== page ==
WHAT ALL SHOULD KNOW ABOUT PEGASUS

Based on the information that is already in the public domain, I attempted to research how deep the Pegasus rabbit hole goes. A federal lawsuit filed by Facebook and WhatsApp against NSO in October 2019 contains certain documents, including a contract between agents of NSO and the Republic of Ghana, as also a product-description brochure. This relates to snooping done by deploying Pegasus over April and May 2019.

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Here is what the suit said NSO’s Pegasus is capable of (see picture 1): “Defendants’ malware was designed to infect the Target Devices for the purpose of conducting surveillance of specific WhatsApp users (“Target Users”). Unable to break WhatApp’s end-to-end encryption, Defendants developed their malware in order to access messages and other communications after they were decrypted on Target Devices.”

This is what WhatsApp (which is owned by Facebook) has claimed in its suit. However, the submission seems to have been cleverly crafted to avoid having to admit that Pegasus has been collecting its so-called end-to-end encrypted data from much before. The submissions in the suit indicate that this was being done prior to 2015.

Picture 1, WhatsApp vs NSO Suit

The suit also states that the Pegasus spyware can make its way into a targeted device even without any action on part of the user. “According to media reports and NSO documents, Defendants claimed that Pegasus could be surreptitiously installed on a victim’s phone without the victim taking any action, such as clicking a link or opening a message…”

Picture 2, WhatsApp vs NSO Suit

Essentially, it meant that Pegasus could infect phones and it did so without using the kind of technology that can be detected and reported by victims. (See picture 2.)

THE IMPACT ON PHONE USERS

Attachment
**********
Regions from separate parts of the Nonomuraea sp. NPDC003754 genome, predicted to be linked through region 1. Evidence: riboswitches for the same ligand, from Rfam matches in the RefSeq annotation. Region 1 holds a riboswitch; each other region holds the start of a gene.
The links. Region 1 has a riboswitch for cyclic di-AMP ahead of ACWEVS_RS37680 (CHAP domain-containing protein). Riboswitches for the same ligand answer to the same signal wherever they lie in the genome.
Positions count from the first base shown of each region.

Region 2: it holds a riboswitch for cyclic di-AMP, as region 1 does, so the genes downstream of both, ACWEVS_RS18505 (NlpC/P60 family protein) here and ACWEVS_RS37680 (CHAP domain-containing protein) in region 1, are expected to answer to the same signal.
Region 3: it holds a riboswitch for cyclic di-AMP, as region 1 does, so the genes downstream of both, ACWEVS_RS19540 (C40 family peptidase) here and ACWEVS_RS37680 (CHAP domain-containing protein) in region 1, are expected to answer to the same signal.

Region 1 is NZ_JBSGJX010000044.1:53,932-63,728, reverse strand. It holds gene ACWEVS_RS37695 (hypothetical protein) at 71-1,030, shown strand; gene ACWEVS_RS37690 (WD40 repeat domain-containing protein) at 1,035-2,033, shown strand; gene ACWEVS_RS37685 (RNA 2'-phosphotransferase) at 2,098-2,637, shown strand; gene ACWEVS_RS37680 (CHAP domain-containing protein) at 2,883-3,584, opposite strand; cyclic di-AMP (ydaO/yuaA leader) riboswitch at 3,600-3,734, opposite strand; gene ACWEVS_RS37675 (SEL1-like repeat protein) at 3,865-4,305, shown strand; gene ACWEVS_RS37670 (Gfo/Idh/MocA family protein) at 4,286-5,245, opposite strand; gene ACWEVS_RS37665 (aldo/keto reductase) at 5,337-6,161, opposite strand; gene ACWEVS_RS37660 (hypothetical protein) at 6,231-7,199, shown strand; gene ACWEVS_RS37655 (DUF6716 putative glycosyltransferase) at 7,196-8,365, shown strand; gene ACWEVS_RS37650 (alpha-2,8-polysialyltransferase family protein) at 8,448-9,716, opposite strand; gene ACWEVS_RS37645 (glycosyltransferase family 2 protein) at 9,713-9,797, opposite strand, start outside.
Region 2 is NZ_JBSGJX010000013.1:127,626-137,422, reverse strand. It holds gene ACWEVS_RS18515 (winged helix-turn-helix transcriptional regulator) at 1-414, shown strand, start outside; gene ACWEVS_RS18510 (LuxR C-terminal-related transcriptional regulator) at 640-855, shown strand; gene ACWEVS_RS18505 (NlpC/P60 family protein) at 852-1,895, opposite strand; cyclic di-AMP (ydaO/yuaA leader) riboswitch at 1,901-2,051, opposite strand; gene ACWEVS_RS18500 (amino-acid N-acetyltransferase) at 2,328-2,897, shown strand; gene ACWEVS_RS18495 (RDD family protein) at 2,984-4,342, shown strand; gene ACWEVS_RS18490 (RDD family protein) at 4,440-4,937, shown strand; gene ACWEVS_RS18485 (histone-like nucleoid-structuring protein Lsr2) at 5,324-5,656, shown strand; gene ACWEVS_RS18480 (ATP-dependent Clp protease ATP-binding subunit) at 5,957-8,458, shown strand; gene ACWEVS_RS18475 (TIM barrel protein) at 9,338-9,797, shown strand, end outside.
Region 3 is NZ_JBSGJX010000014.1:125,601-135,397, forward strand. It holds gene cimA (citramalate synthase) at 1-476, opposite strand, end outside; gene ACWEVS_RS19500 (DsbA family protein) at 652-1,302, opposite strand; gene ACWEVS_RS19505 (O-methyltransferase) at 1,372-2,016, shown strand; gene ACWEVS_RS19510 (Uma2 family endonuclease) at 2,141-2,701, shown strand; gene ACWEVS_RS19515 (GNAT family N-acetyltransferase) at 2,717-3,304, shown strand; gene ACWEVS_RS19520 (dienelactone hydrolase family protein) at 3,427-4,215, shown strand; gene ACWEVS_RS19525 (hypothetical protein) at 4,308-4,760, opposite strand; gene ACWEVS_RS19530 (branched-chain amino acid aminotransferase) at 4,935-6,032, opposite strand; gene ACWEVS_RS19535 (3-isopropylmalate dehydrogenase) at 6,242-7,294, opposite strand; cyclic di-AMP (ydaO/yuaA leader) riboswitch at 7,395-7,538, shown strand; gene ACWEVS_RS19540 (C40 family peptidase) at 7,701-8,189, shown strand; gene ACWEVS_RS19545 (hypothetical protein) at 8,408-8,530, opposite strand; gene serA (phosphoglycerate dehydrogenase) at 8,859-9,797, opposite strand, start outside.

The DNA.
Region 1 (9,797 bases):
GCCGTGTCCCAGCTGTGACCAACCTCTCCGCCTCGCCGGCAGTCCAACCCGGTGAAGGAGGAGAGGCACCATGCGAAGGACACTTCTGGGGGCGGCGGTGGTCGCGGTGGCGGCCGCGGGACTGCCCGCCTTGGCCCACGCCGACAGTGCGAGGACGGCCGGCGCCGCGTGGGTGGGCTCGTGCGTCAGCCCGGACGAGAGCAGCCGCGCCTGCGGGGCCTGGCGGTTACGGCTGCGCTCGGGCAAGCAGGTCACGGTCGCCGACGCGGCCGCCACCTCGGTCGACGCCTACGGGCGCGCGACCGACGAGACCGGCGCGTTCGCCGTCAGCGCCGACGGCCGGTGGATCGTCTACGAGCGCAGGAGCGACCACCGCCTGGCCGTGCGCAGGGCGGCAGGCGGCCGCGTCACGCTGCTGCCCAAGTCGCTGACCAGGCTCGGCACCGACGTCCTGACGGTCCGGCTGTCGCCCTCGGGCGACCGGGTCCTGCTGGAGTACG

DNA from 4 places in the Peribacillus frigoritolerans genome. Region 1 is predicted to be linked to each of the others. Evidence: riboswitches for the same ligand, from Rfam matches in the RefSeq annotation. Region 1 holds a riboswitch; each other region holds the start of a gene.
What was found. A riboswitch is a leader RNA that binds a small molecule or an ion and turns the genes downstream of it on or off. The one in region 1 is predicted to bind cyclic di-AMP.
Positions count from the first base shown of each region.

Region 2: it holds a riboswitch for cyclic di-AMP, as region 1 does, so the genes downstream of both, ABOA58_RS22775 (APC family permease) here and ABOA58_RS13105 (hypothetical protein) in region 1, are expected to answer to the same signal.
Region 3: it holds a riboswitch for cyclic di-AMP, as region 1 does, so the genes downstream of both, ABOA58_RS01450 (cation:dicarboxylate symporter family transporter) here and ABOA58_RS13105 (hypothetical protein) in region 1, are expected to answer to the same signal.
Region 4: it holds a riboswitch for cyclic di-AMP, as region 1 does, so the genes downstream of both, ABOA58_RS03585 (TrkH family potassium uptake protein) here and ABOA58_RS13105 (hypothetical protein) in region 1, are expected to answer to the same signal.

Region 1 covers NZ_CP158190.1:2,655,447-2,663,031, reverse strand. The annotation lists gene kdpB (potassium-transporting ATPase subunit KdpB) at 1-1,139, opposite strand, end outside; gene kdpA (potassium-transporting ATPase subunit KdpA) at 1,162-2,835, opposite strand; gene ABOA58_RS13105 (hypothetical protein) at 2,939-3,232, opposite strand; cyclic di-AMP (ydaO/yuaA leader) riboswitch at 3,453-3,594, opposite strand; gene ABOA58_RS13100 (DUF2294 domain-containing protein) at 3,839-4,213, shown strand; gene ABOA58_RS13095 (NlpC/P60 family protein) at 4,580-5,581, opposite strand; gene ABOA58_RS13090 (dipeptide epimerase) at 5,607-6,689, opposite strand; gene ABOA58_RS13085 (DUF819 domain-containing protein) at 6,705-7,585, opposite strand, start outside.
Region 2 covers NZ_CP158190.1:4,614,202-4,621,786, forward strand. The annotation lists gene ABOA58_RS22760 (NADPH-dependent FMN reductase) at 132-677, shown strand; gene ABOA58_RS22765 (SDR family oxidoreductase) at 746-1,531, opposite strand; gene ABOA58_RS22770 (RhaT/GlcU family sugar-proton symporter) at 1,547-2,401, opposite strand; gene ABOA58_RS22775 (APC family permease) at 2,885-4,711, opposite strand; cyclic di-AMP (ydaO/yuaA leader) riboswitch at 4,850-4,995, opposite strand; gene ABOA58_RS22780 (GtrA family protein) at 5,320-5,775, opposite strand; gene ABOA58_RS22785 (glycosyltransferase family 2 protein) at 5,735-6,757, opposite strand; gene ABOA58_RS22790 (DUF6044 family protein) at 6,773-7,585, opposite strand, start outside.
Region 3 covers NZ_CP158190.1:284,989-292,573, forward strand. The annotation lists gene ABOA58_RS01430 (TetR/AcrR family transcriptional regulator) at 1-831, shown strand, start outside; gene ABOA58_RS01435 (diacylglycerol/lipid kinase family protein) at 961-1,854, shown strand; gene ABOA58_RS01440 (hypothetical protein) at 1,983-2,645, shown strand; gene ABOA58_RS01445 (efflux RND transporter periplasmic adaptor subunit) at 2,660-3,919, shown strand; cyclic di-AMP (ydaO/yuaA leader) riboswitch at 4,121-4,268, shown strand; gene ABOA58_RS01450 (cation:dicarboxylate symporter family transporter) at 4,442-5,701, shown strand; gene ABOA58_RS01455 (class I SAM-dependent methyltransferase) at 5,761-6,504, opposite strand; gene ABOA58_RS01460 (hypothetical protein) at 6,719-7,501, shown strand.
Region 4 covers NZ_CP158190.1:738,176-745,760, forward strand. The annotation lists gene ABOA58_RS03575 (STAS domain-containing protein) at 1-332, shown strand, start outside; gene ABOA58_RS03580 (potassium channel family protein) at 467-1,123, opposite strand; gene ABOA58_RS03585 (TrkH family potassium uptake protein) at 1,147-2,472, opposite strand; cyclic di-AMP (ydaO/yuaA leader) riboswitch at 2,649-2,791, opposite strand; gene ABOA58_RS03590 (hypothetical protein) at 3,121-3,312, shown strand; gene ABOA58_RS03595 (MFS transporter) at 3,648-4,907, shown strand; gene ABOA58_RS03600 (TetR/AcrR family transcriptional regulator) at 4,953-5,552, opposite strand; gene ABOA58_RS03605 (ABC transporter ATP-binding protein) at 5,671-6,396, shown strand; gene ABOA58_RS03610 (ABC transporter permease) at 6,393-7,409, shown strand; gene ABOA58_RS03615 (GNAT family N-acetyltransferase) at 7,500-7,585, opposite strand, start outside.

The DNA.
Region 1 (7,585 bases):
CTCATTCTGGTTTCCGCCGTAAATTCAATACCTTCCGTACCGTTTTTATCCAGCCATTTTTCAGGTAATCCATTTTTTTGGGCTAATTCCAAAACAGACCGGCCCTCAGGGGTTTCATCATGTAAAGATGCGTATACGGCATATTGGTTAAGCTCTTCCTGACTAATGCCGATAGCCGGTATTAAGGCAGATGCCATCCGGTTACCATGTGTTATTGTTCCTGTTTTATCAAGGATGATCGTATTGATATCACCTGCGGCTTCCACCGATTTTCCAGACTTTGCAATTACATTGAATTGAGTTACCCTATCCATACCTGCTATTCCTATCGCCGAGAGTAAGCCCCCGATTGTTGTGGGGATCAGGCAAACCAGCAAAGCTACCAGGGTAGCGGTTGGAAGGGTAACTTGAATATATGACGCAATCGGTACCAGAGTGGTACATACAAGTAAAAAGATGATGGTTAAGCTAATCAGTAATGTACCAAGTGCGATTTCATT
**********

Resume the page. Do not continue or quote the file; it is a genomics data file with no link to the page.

What Pegasus has done is shatter the perception that certain mobile handsets are breach-free or immune to attacks. This understanding should no longer exist, considering NSO itself has claimed that Pegasus can extract intelligence from virtually any mobile device; and that includes Apple devices. (See picture 3.)

Picture 3, WhatsApp v NSO Suit

The product brochure details the benefits of deploying Pegasus (see picture 4). “Unlimited access to target mobile phone,” it says. “Transparently monitor voice and VoIP calls in real time,” it says. One can draw the conclusion is that the software has been evolving over time.

Picture 4, Pegasus Product Brochure

A copy of the contract between Ghana and an NSO agent shows that to work it needed support from local mobile network providers. In 2015, procuring such a system entailed an expense of US$8 million, plus 22% of the total amount, for a period of one year for support. The cost adds up to about US$10 million.

Also Read: The Mystery Behind the Aarogya Setu App

For such a sum, Pegasus would also record all calls received or dialled, and then replay them to the handler on demand. It also had a self-destruct mechanism in order to circumvent the risk of detection. Two features, of environmental sound recording and camera snapshot, allow a handler to remotely turn on the microphone of a target device and listen in, in real-time, to the sounds around the device as also to take videos and pictures of wherever the target device is.

Over 1,400 people reportedly had the malware installed on their devices, including businessmen, politicians, journalists and social activists.

So, whether you speak over the phone, or WhatsApp or Viber, or even keep your phone at rest, it is immaterial to your privacy and safety. Both stand eroded.

In any case, there is more to privacy policies than meets the eye. The lapses of security or fall-outs of written policies aside, we know after Pegasus that there are even more sinister subterranean breaches—things happen that do not even come to our notice.

(Nihalsing B Rathod is an advocate practicing at Bombay High Court. The views are personal.)